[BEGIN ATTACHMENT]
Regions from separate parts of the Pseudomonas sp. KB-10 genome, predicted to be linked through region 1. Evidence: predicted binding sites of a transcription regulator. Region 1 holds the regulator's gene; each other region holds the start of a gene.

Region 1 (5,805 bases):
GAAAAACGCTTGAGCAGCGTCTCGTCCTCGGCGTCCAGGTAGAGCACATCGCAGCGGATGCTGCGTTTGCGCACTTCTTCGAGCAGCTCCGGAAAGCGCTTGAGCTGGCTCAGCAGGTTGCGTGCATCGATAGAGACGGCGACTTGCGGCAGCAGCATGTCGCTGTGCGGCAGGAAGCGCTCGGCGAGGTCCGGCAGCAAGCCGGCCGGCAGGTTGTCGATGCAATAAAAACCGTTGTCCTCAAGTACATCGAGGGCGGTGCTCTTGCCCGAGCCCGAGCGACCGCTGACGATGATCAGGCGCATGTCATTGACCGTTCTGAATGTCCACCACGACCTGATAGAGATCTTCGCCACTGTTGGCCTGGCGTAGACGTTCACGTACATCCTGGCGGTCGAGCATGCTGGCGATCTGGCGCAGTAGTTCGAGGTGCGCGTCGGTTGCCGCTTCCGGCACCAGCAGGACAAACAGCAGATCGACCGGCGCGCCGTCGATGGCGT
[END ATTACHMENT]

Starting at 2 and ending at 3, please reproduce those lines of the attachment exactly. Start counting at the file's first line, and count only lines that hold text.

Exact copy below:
Region 1 (5,805 bases):
GAAAAACGCTTGAGCAGCGTCTCGTCCTCGGCGTCCAGGTAGAGCACATCGCAGCGGATGCTGCGTTTGCGCACTTCTTCGAGCAGCTCCGGAAAGCGCTTGAGCTGGCTCAGCAGGTTGCGTGCATCGATAGAGACGGCGACTTGCGGCAGCAGCATGTCGCTGTGCGGCAGGAAGCGCTCGGCGAGGTCCGGCAGCAAGCCGGCCGGCAGGTTGTCGATGCAATAAAAACCGTTGTCCTCAAGTACATCGAGGGCGGTGCTCTTGCCCGAGCCCGAGCGACCGCTGACGATGATCAGGCGCATGTCATTGACCGTTCTGAATGTCCACCACGACCTGATAGAGATCTTCGCCACTGTTGGCCTGGCGTAGACGTTCACGTACATCCTGGCGGTCGAGCATGCTGGCGATCTGGCGCAGTAGTTCGAGGTGCGCGTCGGTTGCCGCTTCCGGCACCAGCAGGACAAACAGCAGATCGACCGGCGCGCCGTCGATGGCGT